44. Thomas Ferens was born blind and partially paralysed in 1841 and became orphaned at the age offive. He became a beggar on the old Tyne Bridge and was known locally as Tommy on the Bridge. The BIue Stone on the old bridge marked the boundary between Newcastle and Gateshead and Tommy stood on the boundary, moving to one side or the other if a polieeman from either Force approached him. After the opening of the Swing Bridge in 1876, Tommy used this bridge as his regular pitch and he would be seen in all weathers begging for coins. Several commercial postcards were produced ofhim but this unusual photograph was taken in 1906, shortly before his death. Tommy died on New Year's Day 1907 and the cause of death on the death certificate is stated to be 'Apoplexy, accelerated by exposure to severe weather and cold'.

45. From 1921 to 1922, the High Level Bridge was strengthened to enable it to carry electric trams on the lower deck and by 1923 the trams were able to run over the Bridge, linking the N ewcastle Corporation and Gateshead services, thus permitting through running between Neweastle and Gateshead. The postcard is one of a series by an unidentified publisher produced to commemorate the event. Workmen are busy outside the Castle Garage repairing the road, while the trams and private cars are queuing to pass. One of the horse-drawn buses whieh were still in use at this time is passing under the lefthand side of the railway arch. The severe traffic congestion on the High Level Bridge was one of the factors that led to the building of the New Tyne Bridge a few years later.

46. The portico of the Central Station dominates this view of Neville Street in the late 1910s from a postcard by Johnston in the 'Monarch' Series. The original plan for the portico by John Dobson was rejected by the North Eastern Railway and this design by the Company's architect, Thomas Presser, was accepted instead. Built in 1860, the portico became a favourite venue for fruit sellers. Several hotels were built in the vicinity for the benefit of rail passengers including the Station Hotel, the Douglas Hotel and the County Hotel. A group of uniformed taxi drivers are standing beside their vehic1es, enjoying their cigarettes while they wait for passengers. Above the taxi in the foreground is a pawnbroker's sign outside the Sun Hotel.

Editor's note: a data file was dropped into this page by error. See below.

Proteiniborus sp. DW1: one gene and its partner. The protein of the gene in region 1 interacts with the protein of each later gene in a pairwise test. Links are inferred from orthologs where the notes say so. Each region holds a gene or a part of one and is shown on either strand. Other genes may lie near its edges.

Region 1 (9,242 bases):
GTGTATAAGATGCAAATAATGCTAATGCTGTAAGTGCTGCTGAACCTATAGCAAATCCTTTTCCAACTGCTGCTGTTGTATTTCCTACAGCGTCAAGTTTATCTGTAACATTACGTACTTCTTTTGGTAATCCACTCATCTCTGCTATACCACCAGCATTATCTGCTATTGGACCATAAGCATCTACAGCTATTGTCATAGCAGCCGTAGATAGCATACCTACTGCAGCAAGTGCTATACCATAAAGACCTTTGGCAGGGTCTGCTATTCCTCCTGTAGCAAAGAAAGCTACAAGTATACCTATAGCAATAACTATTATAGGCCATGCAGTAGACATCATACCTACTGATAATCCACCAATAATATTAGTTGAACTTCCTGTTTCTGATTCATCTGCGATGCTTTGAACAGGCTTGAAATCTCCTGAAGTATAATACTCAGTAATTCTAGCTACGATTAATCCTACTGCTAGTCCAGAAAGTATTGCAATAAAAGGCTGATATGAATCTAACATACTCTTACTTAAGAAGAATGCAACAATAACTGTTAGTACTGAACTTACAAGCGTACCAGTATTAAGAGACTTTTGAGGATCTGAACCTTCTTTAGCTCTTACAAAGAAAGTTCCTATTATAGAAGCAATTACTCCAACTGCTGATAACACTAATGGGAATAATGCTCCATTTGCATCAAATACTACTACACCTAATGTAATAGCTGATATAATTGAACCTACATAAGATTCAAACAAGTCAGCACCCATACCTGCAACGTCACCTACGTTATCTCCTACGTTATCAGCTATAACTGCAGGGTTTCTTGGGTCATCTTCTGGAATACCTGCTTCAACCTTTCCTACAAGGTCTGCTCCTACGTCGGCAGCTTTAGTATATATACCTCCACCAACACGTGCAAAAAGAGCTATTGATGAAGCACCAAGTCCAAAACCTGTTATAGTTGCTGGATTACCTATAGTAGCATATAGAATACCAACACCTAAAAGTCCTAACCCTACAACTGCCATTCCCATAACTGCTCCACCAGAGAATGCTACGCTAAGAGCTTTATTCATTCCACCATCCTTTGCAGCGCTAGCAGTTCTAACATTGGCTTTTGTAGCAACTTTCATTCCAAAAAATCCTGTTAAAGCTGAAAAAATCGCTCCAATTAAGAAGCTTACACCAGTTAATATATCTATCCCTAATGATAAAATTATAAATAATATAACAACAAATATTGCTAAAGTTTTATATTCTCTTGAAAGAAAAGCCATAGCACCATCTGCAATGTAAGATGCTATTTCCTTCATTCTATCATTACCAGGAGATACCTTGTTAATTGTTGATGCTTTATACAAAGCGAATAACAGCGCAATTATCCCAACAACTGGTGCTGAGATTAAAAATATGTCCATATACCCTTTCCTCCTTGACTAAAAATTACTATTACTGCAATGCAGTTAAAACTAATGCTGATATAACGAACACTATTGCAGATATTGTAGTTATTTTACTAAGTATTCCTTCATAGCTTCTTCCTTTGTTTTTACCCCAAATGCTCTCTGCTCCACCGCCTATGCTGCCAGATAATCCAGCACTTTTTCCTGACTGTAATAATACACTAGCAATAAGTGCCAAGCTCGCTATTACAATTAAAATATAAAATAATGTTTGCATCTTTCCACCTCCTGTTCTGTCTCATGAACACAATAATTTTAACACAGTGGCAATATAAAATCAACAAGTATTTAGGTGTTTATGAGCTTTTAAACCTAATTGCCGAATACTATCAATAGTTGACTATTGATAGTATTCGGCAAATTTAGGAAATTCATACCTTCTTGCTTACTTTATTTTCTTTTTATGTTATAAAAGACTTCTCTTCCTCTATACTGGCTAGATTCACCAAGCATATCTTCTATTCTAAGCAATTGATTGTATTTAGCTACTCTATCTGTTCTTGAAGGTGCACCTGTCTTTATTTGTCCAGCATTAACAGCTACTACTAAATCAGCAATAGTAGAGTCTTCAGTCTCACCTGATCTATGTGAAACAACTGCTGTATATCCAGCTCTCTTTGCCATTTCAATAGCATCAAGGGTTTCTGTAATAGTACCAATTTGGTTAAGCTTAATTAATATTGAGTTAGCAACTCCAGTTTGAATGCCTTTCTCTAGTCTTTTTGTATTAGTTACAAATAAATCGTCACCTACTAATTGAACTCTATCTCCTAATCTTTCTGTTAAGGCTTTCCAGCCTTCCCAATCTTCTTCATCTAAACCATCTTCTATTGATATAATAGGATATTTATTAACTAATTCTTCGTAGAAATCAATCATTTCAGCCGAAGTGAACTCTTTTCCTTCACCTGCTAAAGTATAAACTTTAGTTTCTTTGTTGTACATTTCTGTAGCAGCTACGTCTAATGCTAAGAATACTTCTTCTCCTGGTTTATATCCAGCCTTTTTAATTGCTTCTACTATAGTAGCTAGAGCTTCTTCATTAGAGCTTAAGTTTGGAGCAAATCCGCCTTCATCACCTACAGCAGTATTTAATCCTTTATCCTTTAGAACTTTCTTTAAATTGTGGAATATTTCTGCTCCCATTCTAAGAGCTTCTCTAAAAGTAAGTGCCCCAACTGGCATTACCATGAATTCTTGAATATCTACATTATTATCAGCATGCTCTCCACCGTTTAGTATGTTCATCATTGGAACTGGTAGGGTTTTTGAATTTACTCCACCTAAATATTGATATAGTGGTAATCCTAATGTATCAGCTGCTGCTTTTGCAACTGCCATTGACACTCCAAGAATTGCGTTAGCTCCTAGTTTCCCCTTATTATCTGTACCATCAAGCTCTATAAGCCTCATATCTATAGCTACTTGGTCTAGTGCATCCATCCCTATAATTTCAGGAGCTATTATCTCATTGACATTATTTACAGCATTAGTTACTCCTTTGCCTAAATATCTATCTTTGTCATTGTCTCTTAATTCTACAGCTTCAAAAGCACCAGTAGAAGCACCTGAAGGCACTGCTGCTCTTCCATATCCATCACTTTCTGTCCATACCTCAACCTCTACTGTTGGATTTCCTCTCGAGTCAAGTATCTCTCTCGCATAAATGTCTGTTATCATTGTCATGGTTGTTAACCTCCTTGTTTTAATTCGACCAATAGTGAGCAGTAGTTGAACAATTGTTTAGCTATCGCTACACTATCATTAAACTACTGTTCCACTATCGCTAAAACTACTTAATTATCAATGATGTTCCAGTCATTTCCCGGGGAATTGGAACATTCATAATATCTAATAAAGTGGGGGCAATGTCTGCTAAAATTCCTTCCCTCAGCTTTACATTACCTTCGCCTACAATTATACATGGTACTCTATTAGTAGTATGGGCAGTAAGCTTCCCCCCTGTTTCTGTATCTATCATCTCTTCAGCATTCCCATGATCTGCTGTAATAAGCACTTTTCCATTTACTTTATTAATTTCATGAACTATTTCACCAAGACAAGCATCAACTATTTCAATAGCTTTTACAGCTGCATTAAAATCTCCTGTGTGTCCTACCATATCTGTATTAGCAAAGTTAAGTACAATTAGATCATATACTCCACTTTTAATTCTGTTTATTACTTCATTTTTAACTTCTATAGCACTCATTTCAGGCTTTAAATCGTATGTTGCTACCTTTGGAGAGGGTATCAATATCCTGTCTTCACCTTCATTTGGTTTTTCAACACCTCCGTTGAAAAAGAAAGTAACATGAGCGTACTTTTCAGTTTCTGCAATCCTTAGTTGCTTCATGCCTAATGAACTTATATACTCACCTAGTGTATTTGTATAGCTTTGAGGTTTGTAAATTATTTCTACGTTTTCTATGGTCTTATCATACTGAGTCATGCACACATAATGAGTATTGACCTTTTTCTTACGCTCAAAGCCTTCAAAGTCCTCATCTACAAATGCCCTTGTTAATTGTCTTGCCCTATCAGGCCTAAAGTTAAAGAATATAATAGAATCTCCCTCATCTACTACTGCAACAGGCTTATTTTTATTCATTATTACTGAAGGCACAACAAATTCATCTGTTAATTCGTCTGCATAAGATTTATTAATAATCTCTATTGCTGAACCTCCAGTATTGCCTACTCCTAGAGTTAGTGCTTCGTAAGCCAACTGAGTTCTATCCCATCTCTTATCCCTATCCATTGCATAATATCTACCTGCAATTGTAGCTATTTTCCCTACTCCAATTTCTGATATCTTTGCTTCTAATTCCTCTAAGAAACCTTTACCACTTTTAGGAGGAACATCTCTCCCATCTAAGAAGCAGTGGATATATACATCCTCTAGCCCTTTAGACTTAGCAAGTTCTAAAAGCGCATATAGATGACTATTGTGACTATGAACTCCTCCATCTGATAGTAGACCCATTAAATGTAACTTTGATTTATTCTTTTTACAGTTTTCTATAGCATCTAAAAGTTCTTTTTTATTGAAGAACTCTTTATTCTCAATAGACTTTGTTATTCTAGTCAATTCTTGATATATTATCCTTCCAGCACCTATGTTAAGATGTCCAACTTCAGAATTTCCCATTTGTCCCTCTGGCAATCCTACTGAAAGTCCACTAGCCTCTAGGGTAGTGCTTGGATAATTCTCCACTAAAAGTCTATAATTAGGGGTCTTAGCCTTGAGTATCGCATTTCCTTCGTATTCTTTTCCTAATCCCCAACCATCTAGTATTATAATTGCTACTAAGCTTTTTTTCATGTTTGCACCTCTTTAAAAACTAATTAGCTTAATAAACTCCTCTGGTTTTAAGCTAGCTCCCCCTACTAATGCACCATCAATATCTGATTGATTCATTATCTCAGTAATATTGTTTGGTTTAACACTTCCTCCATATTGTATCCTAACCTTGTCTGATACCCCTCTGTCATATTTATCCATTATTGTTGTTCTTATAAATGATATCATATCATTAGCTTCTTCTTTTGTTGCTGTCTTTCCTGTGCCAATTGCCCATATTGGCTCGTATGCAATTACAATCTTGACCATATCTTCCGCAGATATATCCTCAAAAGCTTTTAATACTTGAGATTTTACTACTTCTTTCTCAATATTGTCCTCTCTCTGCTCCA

47. Pilgrim Street is one of the oldest streets in Newcastle and is supposedly named after the pilgrims using the road to reach the chapel at Jesmond. The ornate white building is the Northern Conservative and Unionist Club and on each side are two early garages owned by R.E. Hale and Company and Kirsop. Murray and Company Limited. Further along, on the same side, is the tall Pearl Assurance Building, constructed in 1904. The junction with New Bridge Street became known as Cock's Corner when the travel agent occupied the ground floor shop in the building. The workshops of Atkinson and Philipson, the famous coachbuilders, were established at 27 Pilgrim Street in 1794 and closed in 1915. The firm was responsible for the first railway passenger coach which was built for the Stockton and Darlington Railway. On the left is number 28 Pilgrim Street, the prernises of Peter Small, a gunmaker, with W. Blakey, chartered accountant, in the rooms above. The photograph was taken in 1911 and issued as a postcard under the 'E.A.S.' trademark.


NortbumlHrlAnd Streel. NewcAsIJe-on-Tyne.


48. Northumberland Street is the continuation northwards of Pilgrim Street and was a residential area, partieularly favoured by doctors, before it developed into a busy shopping centre. Brunswick Place, leading to Brunswiek Chapel, is to the leftofFenwicks and further alongwas the Wesley Orphan House foundedin 1743. The photograph, taken about 1923, shows a boy in uniform standing in the road ready to change the tram points at the crossroads. On the righthand side of the street are the premises belonging to Amos Atkinson, bootmaker , which are still in the same building today, although the frontage was elaborately decorated for the Coronation in 1953. Above the shop is an advertisement for the Queen's Hall Picture House which had opened in 1911. The musie showroom of Frederick T. Clarke was at 12A Northumberland Street from 1921 until1924 and the star a little further along was outside the Star Hotel, which belonged to Robert Deuchar Limited.